Skip to main content
You have permission to edit this article.
No criminal charges for Tyson in video of alleged animal neglect
topical alert

No criminal charges for Tyson in video of alleged animal neglect

  • Updated
  • 0

A video that sparked social media outrage fell short of demonstrating criminal activity, according to the Mitchell County Attorney's Office.

Attorney Mark Walk's office declined to file charges in relation to an alleged incident of animal neglect that was captured on a Twitter video at a Tyson hog buying station located in the county.

According to the Mitchell County Sheriff's report:

In August the county sheriff's office responded to a complaint call by a Dustin Michael Simko about 40-50 dead pigs located on Tyson's property at 3916 Hwy. 218. Sheriff's Deputy Gregg Halbach arrived on the scene and spoke with Simko and a rendering truck company driver named Roy who was also on the scene. The deputy discovered seven dead hogs that had been euthanized, according to the rendering truck driver. The deputy also saw several live hogs with missing tails that the truck driver said occurred when one hog bites another.

Deputy Halbach determined there was no wrongdoing at the scene and left.

Simko, 39, of Minnetonka, Minnesota, uploaded a video he made on his Twitter account of his visit to the facility, though he doesn't indicate why he was there in it. Simko later told police he stopped at the facility "to use the bathroom." Simko's Twitter avatar says "press" but doesn't indicate any media affiliation.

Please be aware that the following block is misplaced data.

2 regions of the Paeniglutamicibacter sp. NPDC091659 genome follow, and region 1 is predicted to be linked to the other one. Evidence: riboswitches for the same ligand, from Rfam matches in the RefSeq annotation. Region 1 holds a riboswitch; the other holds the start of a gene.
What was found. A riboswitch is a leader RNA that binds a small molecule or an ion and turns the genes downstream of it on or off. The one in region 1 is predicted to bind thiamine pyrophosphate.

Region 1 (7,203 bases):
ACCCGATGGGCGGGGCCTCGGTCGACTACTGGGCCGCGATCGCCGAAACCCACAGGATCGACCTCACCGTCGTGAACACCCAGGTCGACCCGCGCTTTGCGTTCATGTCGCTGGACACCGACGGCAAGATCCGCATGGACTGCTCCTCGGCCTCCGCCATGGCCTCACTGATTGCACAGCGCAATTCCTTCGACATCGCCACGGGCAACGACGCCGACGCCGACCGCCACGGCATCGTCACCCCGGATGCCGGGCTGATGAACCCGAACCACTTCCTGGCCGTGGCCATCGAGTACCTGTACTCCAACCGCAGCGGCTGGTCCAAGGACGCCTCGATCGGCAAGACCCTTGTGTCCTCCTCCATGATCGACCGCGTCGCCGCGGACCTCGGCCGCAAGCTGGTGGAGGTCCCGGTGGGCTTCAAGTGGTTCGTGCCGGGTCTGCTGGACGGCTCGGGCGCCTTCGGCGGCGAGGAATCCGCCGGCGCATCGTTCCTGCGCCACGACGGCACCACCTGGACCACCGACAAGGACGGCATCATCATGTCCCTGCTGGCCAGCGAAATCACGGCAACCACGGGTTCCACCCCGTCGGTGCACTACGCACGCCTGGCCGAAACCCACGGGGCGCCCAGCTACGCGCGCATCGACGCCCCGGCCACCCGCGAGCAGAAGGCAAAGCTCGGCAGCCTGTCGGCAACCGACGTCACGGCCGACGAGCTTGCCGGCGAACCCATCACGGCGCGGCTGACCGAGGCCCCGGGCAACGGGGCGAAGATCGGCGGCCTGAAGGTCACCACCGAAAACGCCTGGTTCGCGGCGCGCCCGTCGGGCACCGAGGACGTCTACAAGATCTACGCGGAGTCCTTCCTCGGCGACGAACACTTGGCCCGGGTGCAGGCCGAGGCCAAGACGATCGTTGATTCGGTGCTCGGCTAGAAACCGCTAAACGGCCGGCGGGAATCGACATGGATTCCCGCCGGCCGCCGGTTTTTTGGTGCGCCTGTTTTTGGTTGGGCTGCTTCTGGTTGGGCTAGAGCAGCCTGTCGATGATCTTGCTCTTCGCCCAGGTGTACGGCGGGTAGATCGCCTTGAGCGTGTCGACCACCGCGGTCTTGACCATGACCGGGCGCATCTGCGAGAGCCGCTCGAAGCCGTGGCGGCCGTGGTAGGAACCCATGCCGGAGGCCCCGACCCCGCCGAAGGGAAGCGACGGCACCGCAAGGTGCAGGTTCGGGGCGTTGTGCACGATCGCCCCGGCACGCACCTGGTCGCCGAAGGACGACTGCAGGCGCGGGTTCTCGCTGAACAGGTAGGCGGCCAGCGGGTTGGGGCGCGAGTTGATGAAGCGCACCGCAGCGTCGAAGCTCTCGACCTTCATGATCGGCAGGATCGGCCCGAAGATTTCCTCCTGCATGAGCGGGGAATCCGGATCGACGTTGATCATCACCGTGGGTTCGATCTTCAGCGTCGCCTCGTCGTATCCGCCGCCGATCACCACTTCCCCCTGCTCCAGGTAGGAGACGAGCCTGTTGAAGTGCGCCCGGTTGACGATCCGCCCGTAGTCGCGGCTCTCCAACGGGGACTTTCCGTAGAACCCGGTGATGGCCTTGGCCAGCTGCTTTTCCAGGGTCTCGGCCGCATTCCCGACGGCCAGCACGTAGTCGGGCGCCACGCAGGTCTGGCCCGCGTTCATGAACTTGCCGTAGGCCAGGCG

NOTE: This video contains scenes some might consider disturbing

His video was seen by People for the Ethical Treatment of Animals, which then requested the sheriff's office investigate the incident and the company that transported the injured animals to the facility.

During further investigation, according to the sheriff's report, Halbach discovered that the hogs -- culls, or hogs that don't make market weight --had been transported in two trips to the station by a hog farmer from Minnesota, with two dead on arrival. The buyer, Chad Brigham of Tyson Foods, evaluated the other 139 hogs and euthanized an additional five after determining they would not survive further travel. 

Brigham and Tyson, which had been cooperating with the investigation, according to the report, said such euthanizations were common as most culls usually have underlying health issues. 

In a letter to PETA sent on Friday, Attorney Walk wrote that aside from the sheriff's investigation, the county also consulted a veterinarian who said that nothing that was done at the Tyson facility was out of the ordinary or constituted animal neglect.


Be the first to know

* I understand and agree that registration on or use of this site constitutes agreement to its user agreement and privacy policy.

Related to this story

Get up-to-the-minute news sent straight to your device.


News Alerts

Breaking News